Is the pace of business being held up by slow contracts? This week’s news points to that being the case.
With business constantly moving at a faster pace, regulations are usually trying to play catch-up. This week in the news, whether it’s workplace equality or self-driving cars, companies are trying to move business forward with better regulations and contracts.
Consistent, compliant communication is something on the minds of legal teams. How does that translate to HR processes, employee handbooks, and recruiting? Often messages are different between departments. With companies touting their diversity and inclusion rules as a “badge of honor,” maintaining a clear message across a company is important to mitigate risk and avoid legal battles.
Twenty-three states have now passed regulations to ensure equal pay in the workplace, nearly half of those states just recently. With businesses recognizing the impact a lawsuit can have on their reputation, many are scouring contracts and rules to ensure they deliver a clear message from beginning to end of negotiation and hiring. Treating workers fairly is a huge focus for companies, and many are now taking the legal steps to ensure this happens.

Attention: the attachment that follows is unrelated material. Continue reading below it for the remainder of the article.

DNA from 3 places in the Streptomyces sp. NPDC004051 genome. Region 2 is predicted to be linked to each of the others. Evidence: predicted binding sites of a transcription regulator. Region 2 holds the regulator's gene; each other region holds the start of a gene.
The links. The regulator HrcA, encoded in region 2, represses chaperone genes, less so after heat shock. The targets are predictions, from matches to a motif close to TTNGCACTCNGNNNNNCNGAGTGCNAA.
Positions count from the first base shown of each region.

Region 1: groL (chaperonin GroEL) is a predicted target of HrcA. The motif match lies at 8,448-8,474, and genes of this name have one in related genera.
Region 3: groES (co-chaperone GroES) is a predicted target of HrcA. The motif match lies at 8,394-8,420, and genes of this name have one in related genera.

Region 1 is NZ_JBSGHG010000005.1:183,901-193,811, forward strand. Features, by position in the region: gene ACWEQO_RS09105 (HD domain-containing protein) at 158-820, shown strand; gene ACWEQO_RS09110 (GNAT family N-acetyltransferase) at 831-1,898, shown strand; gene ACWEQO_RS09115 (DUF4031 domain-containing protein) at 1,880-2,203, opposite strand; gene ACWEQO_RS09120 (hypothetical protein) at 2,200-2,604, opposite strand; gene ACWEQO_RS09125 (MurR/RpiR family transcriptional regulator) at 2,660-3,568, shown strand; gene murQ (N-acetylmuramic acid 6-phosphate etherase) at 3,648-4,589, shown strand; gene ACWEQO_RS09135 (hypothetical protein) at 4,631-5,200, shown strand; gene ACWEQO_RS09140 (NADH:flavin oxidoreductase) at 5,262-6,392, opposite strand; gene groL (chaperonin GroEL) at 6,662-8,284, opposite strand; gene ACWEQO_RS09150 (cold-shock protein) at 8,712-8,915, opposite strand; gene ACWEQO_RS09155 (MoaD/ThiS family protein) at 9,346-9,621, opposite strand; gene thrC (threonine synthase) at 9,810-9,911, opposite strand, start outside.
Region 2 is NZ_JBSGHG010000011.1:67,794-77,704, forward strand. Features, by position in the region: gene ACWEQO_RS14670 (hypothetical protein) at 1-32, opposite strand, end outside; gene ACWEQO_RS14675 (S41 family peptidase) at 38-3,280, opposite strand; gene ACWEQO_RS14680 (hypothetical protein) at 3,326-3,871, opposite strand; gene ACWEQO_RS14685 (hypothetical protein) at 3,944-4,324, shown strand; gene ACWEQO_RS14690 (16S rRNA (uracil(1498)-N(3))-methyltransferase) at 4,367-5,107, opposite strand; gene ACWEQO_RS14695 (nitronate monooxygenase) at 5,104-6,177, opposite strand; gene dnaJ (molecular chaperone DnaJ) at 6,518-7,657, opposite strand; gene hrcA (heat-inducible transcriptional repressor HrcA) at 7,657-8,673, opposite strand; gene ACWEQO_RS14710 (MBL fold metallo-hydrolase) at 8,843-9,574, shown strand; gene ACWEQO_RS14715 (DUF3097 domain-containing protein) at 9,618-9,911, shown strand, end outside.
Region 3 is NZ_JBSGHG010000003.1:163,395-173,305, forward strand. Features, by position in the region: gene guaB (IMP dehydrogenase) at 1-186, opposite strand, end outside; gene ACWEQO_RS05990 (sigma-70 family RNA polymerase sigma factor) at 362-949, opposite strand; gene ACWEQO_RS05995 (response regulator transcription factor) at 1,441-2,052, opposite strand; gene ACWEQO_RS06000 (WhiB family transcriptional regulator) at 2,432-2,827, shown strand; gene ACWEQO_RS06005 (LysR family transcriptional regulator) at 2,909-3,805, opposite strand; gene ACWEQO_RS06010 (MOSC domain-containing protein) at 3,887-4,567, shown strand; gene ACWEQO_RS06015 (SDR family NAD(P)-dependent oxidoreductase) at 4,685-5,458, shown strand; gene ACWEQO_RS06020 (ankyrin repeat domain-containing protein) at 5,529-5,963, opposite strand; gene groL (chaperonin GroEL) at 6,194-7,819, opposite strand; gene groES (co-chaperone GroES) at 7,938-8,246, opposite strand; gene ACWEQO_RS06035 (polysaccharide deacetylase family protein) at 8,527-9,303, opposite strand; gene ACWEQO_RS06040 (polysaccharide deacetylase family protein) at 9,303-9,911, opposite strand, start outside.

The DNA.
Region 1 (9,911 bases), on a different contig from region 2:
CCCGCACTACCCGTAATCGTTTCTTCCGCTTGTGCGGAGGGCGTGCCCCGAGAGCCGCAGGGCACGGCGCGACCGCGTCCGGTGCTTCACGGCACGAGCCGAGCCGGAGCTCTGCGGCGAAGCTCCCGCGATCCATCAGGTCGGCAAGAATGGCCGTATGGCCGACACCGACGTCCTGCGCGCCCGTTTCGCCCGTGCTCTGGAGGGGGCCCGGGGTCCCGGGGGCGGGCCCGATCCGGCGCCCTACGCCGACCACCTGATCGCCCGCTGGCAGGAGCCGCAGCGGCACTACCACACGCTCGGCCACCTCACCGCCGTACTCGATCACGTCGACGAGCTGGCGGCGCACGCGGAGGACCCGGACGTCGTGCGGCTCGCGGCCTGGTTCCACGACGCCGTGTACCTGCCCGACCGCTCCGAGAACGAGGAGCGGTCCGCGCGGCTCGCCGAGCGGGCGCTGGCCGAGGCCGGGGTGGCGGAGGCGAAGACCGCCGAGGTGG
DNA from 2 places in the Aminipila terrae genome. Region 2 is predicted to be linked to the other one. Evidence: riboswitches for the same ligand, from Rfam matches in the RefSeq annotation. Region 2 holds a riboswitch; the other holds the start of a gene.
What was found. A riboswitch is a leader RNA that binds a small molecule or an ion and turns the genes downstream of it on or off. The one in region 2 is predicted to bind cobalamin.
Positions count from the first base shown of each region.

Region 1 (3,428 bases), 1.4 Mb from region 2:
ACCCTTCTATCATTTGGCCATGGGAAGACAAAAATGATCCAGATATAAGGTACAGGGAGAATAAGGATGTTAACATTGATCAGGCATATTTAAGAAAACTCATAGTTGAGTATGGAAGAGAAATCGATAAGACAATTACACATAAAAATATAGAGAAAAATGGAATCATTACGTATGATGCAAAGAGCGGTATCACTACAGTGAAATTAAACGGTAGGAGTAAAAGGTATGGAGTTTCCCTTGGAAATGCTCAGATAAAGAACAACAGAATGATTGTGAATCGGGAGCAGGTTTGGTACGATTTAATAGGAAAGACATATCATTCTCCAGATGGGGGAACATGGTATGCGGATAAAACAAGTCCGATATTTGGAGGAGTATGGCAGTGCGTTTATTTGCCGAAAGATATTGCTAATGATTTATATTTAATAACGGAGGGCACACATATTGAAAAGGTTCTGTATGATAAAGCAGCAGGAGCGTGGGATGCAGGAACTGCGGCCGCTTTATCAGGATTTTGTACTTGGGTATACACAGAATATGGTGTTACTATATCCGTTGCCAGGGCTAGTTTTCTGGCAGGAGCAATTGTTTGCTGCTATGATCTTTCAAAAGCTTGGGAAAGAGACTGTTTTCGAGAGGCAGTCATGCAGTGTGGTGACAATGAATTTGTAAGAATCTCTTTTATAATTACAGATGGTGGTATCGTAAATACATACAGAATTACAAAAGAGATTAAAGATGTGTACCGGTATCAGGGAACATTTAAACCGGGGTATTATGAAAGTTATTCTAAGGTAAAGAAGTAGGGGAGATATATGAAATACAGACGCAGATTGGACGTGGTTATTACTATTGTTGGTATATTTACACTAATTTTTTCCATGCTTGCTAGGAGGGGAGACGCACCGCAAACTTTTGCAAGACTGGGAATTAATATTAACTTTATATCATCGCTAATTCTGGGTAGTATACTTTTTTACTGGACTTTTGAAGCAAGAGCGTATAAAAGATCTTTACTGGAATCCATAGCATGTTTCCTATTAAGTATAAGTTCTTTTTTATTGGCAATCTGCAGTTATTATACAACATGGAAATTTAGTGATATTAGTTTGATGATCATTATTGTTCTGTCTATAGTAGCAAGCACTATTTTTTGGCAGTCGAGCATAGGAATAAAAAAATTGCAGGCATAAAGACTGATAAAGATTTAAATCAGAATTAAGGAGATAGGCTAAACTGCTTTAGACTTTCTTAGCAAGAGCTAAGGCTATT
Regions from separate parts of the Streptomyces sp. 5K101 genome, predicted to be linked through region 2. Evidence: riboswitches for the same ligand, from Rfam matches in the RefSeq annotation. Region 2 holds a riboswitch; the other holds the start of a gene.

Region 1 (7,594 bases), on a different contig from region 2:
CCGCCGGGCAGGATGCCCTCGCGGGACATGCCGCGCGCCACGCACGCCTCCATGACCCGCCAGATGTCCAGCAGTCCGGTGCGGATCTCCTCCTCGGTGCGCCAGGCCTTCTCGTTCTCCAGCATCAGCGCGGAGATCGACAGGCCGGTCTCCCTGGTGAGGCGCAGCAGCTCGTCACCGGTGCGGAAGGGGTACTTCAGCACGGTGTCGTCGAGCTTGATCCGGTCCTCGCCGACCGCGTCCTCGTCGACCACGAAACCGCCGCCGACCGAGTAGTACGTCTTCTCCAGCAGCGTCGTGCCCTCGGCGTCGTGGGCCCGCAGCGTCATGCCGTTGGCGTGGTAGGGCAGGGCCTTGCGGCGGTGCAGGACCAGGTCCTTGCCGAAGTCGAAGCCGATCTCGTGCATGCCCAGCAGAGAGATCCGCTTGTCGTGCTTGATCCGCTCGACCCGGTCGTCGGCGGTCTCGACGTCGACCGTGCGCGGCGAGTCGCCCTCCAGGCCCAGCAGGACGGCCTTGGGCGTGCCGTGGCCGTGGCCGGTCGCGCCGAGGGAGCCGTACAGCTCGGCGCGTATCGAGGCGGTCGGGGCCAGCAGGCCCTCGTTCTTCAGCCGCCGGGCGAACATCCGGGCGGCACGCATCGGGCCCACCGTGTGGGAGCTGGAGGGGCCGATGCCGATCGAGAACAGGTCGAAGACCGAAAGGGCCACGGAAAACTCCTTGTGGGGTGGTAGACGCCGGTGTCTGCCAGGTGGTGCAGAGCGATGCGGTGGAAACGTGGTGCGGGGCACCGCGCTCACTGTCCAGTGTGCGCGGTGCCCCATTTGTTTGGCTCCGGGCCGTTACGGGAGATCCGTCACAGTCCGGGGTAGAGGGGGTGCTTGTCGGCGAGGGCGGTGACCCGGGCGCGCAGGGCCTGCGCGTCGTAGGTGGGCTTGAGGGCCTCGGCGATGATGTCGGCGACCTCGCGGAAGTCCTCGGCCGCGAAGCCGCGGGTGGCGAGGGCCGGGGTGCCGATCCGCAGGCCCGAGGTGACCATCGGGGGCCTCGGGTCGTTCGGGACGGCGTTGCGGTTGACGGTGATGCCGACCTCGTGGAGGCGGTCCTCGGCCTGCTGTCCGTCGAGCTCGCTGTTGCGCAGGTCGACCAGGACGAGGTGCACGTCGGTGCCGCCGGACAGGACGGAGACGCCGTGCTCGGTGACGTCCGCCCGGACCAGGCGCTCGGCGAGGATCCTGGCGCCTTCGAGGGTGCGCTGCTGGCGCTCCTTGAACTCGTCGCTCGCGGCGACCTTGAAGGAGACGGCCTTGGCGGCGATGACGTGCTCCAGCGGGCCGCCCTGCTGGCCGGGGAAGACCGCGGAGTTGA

“Innovation loathes regulations,” the article begins, and when it comes to self-driving cars, this is most certainly the case. With the Department of Transportation taking a hands-off approach to regulations for self-driving vehicle testing and states being able to independently set their own rules, most places are free for these vehicles to be tested in any circumstance.
Self-driving cars have the statistics behind them suggesting they will drastically improve road conditions and reduce fatalities. The issue is, there are currently so few regulations that many people have grown to feel a distrust of self-driving cars because of the incidents they have caused thus far, most recently, a fatality in Arizona and a collision with a fire engine in California. While many are not opposed to the idea of autonomous vehicles, they simply want more guidelines in place before they completely take over the roads.
Can contracts promote diversity? The short answer is yes—actors can include a common clause in their contract that states a certain percentage of diversity both in front of and behind the camera. USC’s research on inclusion calculated that if top-starring actors had done this in 2013, the number of equally proportioned films would have gone from 16 to 41 percent, a huge jump when focusing even on just the top 25 films.
Inclusion has been a conversation that individuals in Hollywood have long fought for, while the industry as a whole has remained largely under criticism. The trending #OscarsSoWhite in 2015 to tests that scan films to determine if two women talk to each other about something other than a relationship have helped raise awareness of the issue on a larger scale. Although there is still a long way to go even with many of the initiatives that have been made for diversity, scanning the terms and conditions of a contract can help promote equality and increase the variety of people working on a film.
Contracts have the power to move change and progress forward. Whether it’s safer transportation or a more diverse workplace, businesses should be reviewing their contracts to ensure they are helping companies move forward into the future.